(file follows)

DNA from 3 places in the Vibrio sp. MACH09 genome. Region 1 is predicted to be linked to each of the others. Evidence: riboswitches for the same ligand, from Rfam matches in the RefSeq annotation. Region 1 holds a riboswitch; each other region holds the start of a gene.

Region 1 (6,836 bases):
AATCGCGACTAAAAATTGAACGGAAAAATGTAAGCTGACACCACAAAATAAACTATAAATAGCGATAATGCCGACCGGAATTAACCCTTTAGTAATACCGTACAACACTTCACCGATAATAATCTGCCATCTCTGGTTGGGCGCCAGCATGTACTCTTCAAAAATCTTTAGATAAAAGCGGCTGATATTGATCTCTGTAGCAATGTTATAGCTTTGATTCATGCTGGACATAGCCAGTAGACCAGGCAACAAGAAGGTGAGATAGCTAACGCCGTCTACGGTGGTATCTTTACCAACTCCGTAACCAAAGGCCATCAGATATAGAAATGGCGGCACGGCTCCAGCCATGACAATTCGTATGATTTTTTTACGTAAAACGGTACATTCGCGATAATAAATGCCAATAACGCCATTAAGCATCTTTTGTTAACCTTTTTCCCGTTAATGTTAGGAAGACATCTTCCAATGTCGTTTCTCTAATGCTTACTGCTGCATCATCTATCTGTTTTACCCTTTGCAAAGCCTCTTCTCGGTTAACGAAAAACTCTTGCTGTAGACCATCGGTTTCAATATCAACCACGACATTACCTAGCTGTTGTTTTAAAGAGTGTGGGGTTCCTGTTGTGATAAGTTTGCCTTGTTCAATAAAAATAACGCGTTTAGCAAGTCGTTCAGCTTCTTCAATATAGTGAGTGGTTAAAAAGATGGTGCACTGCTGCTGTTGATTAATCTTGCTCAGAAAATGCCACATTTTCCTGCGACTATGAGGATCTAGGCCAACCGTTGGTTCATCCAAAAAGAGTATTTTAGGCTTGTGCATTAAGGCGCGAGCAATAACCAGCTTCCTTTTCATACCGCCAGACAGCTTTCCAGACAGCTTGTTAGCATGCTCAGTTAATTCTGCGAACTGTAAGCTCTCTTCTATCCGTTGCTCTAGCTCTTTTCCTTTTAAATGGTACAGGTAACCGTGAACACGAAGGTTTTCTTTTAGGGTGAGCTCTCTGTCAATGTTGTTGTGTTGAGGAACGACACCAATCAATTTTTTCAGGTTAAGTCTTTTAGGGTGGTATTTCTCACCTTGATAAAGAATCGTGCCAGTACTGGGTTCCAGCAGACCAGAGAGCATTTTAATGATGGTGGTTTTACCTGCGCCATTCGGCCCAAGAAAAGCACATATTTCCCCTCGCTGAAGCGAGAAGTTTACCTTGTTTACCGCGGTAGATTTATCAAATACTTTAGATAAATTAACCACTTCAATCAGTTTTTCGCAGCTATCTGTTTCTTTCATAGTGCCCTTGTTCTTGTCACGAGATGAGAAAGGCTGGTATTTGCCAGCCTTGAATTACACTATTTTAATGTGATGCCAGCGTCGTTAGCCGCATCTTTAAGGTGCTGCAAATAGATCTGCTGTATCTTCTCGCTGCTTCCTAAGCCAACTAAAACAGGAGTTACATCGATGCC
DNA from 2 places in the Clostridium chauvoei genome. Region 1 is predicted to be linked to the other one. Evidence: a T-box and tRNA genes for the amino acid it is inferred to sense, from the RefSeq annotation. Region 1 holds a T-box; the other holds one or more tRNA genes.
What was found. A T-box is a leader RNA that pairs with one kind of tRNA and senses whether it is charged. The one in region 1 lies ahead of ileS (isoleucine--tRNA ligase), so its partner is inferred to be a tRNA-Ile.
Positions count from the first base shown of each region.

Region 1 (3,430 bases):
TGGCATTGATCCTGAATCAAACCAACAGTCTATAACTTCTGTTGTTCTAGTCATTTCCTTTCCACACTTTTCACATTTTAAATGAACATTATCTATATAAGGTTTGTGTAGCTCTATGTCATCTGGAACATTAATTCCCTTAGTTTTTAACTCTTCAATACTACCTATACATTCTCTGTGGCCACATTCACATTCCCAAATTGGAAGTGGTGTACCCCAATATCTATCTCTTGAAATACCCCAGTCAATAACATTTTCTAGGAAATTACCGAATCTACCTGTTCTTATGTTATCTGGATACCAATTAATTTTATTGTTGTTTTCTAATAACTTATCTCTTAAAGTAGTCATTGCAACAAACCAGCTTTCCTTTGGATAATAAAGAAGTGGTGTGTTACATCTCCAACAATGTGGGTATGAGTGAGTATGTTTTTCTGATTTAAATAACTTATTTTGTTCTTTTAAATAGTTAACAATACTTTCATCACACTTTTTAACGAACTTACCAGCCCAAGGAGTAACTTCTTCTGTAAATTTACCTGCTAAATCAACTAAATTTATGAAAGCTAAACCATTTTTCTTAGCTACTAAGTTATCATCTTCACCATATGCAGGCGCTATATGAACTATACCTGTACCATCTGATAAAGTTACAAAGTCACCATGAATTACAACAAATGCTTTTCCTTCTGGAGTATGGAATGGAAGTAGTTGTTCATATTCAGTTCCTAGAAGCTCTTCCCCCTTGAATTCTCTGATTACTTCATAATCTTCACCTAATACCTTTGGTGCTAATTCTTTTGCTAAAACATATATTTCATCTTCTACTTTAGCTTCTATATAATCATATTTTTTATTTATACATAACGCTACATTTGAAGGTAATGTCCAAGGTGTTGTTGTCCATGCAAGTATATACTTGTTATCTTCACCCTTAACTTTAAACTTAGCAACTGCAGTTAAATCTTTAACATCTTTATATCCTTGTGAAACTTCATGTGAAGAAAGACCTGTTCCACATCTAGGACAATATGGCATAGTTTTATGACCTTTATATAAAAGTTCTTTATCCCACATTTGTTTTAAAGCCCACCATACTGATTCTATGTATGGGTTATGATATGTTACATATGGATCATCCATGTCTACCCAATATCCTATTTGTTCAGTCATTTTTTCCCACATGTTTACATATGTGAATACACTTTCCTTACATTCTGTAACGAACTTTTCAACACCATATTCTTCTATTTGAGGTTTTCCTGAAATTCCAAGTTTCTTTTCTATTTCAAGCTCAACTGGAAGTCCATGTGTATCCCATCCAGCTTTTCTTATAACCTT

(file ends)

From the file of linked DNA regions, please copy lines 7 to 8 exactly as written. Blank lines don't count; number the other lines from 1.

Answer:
Region 1 (3,430 bases):
TGGCATTGATCCTGAATCAAACCAACAGTCTATAACTTCTGTTGTTCTAGTCATTTCCTTTCCACACTTTTCACATTTTAAATGAACATTATCTATATAAGGTTTGTGTAGCTCTATGTCATCTGGAACATTAATTCCCTTAGTTTTTAACTCTTCAATACTACCTATACATTCTCTGTGGCCACATTCACATTCCCAAATTGGAAGTGGTGTACCCCAATATCTATCTCTTGAAATACCCCAGTCAATAACATTTTCTAGGAAATTACCGAATCTACCTGTTCTTATGTTATCTGGATACCAATTAATTTTATTGTTGTTTTCTAATAACTTATCTCTTAAAGTAGTCATTGCAACAAACCAGCTTTCCTTTGGATAATAAAGAAGTGGTGTGTTACATCTCCAACAATGTGGGTATGAGTGAGTATGTTTTTCTGATTTAAATAACTTATTTTGTTCTTTTAAATAGTTAACAATACTTTCATCACACTTTTTAACGAACTTACCAGCCCAAGGAGTAACTTCTTCTGTAAATTTACCTGCTAAATCAACTAAATTTATGAAAGCTAAACCATTTTTCTTAGCTACTAAGTTATCATCTTCACCATATGCAGGCGCTATATGAACTATACCTGTACCATCTGATAAAGTTACAAAGTCACCATGAATTACAACAAATGCTTTTCCTTCTGGAGTATGGAATGGAAGTAGTTGTTCATATTCAGTTCCTAGAAGCTCTTCCCCCTTGAATTCTCTGATTACTTCATAATCTTCACCTAATACCTTTGGTGCTAATTCTTTTGCTAAAACATATATTTCATCTTCTACTTTAGCTTCTATATAATCATATTTTTTATTTATACATAACGCTACATTTGAAGGTAATGTCCAAGGTGTTGTTGTCCATGCAAGTATATACTTGTTATCTTCACCCTTAACTTTAAACTTAGCAACTGCAGTTAAATCTTTAACATCTTTATATCCTTGTGAAACTTCATGTGAAGAAAGACCTGTTCCACATCTAGGACAATATGGCATAGTTTTATGACCTTTATATAAAAGTTCTTTATCCCACATTTGTTTTAAAGCCCACCATACTGATTCTATGTATGGGTTATGATATGTTACATATGGATCATCCATGTCTACCCAATATCCTATTTGTTCAGTCATTTTTTCCCACATGTTTACATATGTGAATACACTTTCCTTACATTCTGTAACGAACTTTTCAACACCATATTCTTCTATTTGAGGTTTTCCTGAAATTCCAAGTTTCTTTTCTATTTCAAGCTCAACTGGAAGTCCATGTGTATCCCATCCAGCTTTTCTTATAACCTT